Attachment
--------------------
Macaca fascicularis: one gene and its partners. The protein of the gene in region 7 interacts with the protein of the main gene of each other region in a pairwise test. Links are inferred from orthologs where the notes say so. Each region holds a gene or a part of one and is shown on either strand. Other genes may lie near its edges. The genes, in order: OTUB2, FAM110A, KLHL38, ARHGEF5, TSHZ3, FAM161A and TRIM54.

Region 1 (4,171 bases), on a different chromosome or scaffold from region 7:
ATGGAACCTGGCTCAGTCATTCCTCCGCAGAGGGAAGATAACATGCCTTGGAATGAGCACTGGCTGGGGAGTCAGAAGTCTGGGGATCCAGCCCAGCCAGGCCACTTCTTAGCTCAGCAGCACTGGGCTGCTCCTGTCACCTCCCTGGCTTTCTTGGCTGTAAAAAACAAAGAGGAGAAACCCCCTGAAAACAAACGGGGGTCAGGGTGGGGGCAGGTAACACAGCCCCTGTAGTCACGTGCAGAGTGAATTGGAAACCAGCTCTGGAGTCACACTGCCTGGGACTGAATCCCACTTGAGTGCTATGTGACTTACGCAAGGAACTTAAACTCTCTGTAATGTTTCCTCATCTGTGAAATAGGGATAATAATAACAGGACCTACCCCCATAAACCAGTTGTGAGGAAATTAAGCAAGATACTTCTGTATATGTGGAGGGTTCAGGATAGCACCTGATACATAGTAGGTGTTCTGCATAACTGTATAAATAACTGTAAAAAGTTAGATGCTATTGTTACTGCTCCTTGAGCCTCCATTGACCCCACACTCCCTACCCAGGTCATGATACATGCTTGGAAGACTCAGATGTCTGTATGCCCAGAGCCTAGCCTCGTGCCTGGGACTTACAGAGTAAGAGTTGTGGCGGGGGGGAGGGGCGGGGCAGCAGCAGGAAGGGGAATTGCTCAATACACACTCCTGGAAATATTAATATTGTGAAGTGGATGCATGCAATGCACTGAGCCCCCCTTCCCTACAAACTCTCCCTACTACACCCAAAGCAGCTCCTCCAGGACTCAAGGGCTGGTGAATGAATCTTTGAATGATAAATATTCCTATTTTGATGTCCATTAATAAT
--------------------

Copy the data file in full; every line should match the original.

Macaca fascicularis: one gene and its partners. The protein of the gene in region 7 interacts with the protein of the main gene of each other region in a pairwise test. Links are inferred from orthologs where the notes say so. Each region holds a gene or a part of one and is shown on either strand. Other genes may lie near its edges. The genes, in order: OTUB2, FAM110A, KLHL38, ARHGEF5, TSHZ3, FAM161A and TRIM54.

Region 1 (4,171 bases), on a different chromosome or scaffold from region 7:
ATGGAACCTGGCTCAGTCATTCCTCCGCAGAGGGAAGATAACATGCCTTGGAATGAGCACTGGCTGGGGAGTCAGAAGTCTGGGGATCCAGCCCAGCCAGGCCACTTCTTAGCTCAGCAGCACTGGGCTGCTCCTGTCACCTCCCTGGCTTTCTTGGCTGTAAAAAACAAAGAGGAGAAACCCCCTGAAAACAAACGGGGGTCAGGGTGGGGGCAGGTAACACAGCCCCTGTAGTCACGTGCAGAGTGAATTGGAAACCAGCTCTGGAGTCACACTGCCTGGGACTGAATCCCACTTGAGTGCTATGTGACTTACGCAAGGAACTTAAACTCTCTGTAATGTTTCCTCATCTGTGAAATAGGGATAATAATAACAGGACCTACCCCCATAAACCAGTTGTGAGGAAATTAAGCAAGATACTTCTGTATATGTGGAGGGTTCAGGATAGCACCTGATACATAGTAGGTGTTCTGCATAACTGTATAAATAACTGTAAAAAGTTAGATGCTATTGTTACTGCTCCTTGAGCCTCCATTGACCCCACACTCCCTACCCAGGTCATGATACATGCTTGGAAGACTCAGATGTCTGTATGCCCAGAGCCTAGCCTCGTGCCTGGGACTTACAGAGTAAGAGTTGTGGCGGGGGGGAGGGGCGGGGCAGCAGCAGGAAGGGGAATTGCTCAATACACACTCCTGGAAATATTAATATTGTGAAGTGGATGCATGCAATGCACTGAGCCCCCCTTCCCTACAAACTCTCCCTACTACACCCAAAGCAGCTCCTCCAGGACTCAAGGGCTGGTGAATGAATCTTTGAATGATAAATATTCCTATTTTGATGTCCATTAATAAT